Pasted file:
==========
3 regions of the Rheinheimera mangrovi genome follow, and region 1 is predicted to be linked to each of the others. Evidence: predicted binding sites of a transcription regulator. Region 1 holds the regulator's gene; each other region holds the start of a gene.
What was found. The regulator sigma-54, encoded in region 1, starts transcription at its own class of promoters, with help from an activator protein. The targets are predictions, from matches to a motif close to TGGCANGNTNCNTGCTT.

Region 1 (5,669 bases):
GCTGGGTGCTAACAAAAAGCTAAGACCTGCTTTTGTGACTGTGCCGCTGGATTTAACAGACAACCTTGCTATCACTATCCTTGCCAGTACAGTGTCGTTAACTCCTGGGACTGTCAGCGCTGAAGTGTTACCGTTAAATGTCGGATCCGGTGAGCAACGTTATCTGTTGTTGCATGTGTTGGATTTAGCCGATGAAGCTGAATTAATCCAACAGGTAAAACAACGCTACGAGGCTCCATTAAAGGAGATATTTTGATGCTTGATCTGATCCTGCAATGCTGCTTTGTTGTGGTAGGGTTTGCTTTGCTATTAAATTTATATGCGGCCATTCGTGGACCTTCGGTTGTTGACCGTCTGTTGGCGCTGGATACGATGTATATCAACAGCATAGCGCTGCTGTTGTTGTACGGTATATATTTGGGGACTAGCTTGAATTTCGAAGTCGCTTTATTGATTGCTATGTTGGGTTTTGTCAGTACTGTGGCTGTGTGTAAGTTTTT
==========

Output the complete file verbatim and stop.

3 regions of the Rheinheimera mangrovi genome follow, and region 1 is predicted to be linked to each of the others. Evidence: predicted binding sites of a transcription regulator. Region 1 holds the regulator's gene; each other region holds the start of a gene.
What was found. The regulator sigma-54, encoded in region 1, starts transcription at its own class of promoters, with help from an activator protein. The targets are predictions, from matches to a motif close to TGGCANGNTNCNTGCTT.

Region 1 (5,669 bases):
GCTGGGTGCTAACAAAAAGCTAAGACCTGCTTTTGTGACTGTGCCGCTGGATTTAACAGACAACCTTGCTATCACTATCCTTGCCAGTACAGTGTCGTTAACTCCTGGGACTGTCAGCGCTGAAGTGTTACCGTTAAATGTCGGATCCGGTGAGCAACGTTATCTGTTGTTGCATGTGTTGGATTTAGCCGATGAAGCTGAATTAATCCAACAGGTAAAACAACGCTACGAGGCTCCATTAAAGGAGATATTTTGATGCTTGATCTGATCCTGCAATGCTGCTTTGTTGTGGTAGGGTTTGCTTTGCTATTAAATTTATATGCGGCCATTCGTGGACCTTCGGTTGTTGACCGTCTGTTGGCGCTGGATACGATGTATATCAACAGCATAGCGCTGCTGTTGTTGTACGGTATATATTTGGGGACTAGCTTGAATTTCGAAGTCGCTTTATTGATTGCTATGTTGGGTTTTGTCAGTACTGTGGCTGTGTGTAAGTTTTT